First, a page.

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Re: Myth #5


 
9/23/2004 2:37 PM
jeffM
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Re: Myth #5
hey Anonymous ..  
what is your problem with DD? If most of the folks  
come to this forum to learn tube amp things, like myself, why do you insist on clogging up the postings  
with repeated attacks on DD's postings? Are you angry  
at the world ... ?
 
8/26/2004 9:55 AM
DD
Dr Photon, you're answer is one of complete ignorance.  
 
You said:  
 
"So there is a DC voltage on that wire along with the audio AC. All that means is that the electronis in that wire are at a higher potential (or lower, depending on it's polity WRT ground) than ground. Does this mean anything, no.  
 
It means more than that. It means that pure AC has been converted into unidirectional DC. If you don't understand the concept I cannot help you further because you seem to have reached a comprehension limit.
 
 
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8/26/2004 9:49 AM
DD
You are completely right with what you said.  
 
My explanation was long winded because apparantly there are people who don't understand what you just said.  
 
It's a very sad state of affairs indeed.
 
8/26/2004 7:59 AM
anonymous
The concept of directionality in hook-up wire and interconnect cable comes up every now and then. It can't be supported by any reputable theoretical or applied science.  
 
Engineers, and audio designers argue against it logically …  
 
From Audio Engineering Society (AES) and Steve Lampen of Beldon Wire:  
 
http://www.aes.org/sections/pnw/pnwrecaps/2000/lampen/  
 
From Douglas Self:  
 
"Audio signals are AC. Cables cannot be directional any more than 2 + 2 can equal 5. Anyone prepared to believe this nonsense won't be capable of designing amplifiers, so there seems no point in further comment."  
 
That’s never enough for those audio heads who argue subjectively and without a single shred of compelling evidence in support of the claim.  
 
Buyer beware. It doesn’t work because it can’t.  
 
Uri Geller NEVER, EVER bent a spoon with his mind either.
 
8/26/2004 9:47 AM
DD
If your quoted sources are saying that varying DC is not directional then they are completely wrong. DC always flows in one direction whether you like it or not no matter how many experts you quote. The laws of physics are not invalidated just because an expert attempts to rewrite the laws.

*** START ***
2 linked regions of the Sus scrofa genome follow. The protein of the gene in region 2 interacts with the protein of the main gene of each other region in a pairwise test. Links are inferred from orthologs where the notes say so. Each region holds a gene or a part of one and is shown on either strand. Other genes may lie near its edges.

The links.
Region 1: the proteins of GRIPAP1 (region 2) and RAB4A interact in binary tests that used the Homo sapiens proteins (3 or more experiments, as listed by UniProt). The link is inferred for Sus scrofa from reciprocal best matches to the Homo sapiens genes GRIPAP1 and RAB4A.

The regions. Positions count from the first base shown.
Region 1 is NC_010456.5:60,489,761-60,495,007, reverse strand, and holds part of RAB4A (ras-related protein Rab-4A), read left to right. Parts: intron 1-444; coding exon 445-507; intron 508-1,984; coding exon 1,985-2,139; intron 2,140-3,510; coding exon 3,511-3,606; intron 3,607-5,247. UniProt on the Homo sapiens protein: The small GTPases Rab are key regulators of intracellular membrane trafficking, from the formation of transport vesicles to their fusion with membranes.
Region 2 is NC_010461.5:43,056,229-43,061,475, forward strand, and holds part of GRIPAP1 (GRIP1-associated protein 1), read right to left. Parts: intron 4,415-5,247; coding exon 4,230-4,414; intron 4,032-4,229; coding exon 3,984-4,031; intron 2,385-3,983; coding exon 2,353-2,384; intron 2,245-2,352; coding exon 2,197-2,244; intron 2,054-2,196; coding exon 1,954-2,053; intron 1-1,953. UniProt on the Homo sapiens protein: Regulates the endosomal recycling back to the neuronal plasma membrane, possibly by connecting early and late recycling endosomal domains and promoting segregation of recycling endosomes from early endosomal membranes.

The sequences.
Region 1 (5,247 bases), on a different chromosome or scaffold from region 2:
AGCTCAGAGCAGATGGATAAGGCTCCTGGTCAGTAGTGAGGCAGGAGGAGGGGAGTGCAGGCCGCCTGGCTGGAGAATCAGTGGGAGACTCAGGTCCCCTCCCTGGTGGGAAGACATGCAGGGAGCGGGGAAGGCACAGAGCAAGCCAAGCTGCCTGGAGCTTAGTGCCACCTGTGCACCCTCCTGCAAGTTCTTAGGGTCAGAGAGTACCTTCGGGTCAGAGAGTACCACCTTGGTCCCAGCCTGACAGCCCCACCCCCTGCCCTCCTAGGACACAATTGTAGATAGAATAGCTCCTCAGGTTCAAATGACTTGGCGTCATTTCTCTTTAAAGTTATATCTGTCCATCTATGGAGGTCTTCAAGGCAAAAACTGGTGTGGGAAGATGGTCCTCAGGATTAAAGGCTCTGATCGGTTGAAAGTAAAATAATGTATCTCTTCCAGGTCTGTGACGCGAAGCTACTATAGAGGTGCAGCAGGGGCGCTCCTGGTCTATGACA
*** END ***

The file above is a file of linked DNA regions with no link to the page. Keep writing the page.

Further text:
Audio on cable interconnects is pretty much pure AC. That is well known and that is what I believe your experts are talking about. I am sure all of your experts realize that audio signals deep within an amplifier for the most part is varying DC and not pure AC and is therefore subject to the physical laws regarding DC including the law of physics that says DC always flows in a single direction.
 
8/26/2004 11:42 AM
anonymous
quote:
"I am sure all of your experts realize that audio signals deep within an amplifier for the most part is varying DC and not pure AC and is therefore subject to the physical laws regarding DC including the law of physics that says DC always flows in a single direction."
 
 
This DooDoo is so simply debunked as to be trivial.  
Anyone who puts this argument forward has little formal knowledge of electronics.  
 
The signal from your guitar is ac - no question.  
That means the signal at the first grid - is ac.  
The resulting fluctuating dc current through the first plate resistor creates a voltage drop equivalent to some ac value superimposed on a dc value. This dc value is stripped off the output by the first stage output coupling cap prior to reaching the second grid (direct coupled stages are different). So, the signal entering the second grid is - you guessed it (bigger) ac!  
 
Repeat as required.  
 
So, the signals "deep within an amplifier" are ac.  
 
This would be why every electronics engineering textbook since the dawn of the IEEE calls these AC VOLTAGE AMPLIFIERS.
 
8/26/2004 11:57 AM
DD
Ha Ha Ha. You make me laugh very hard with your buffoonary and ignorance! Thank you very much. I was feeling a little depressed today but you defrinitely lifted my spirit with your joke.  
 
Thank you.
 
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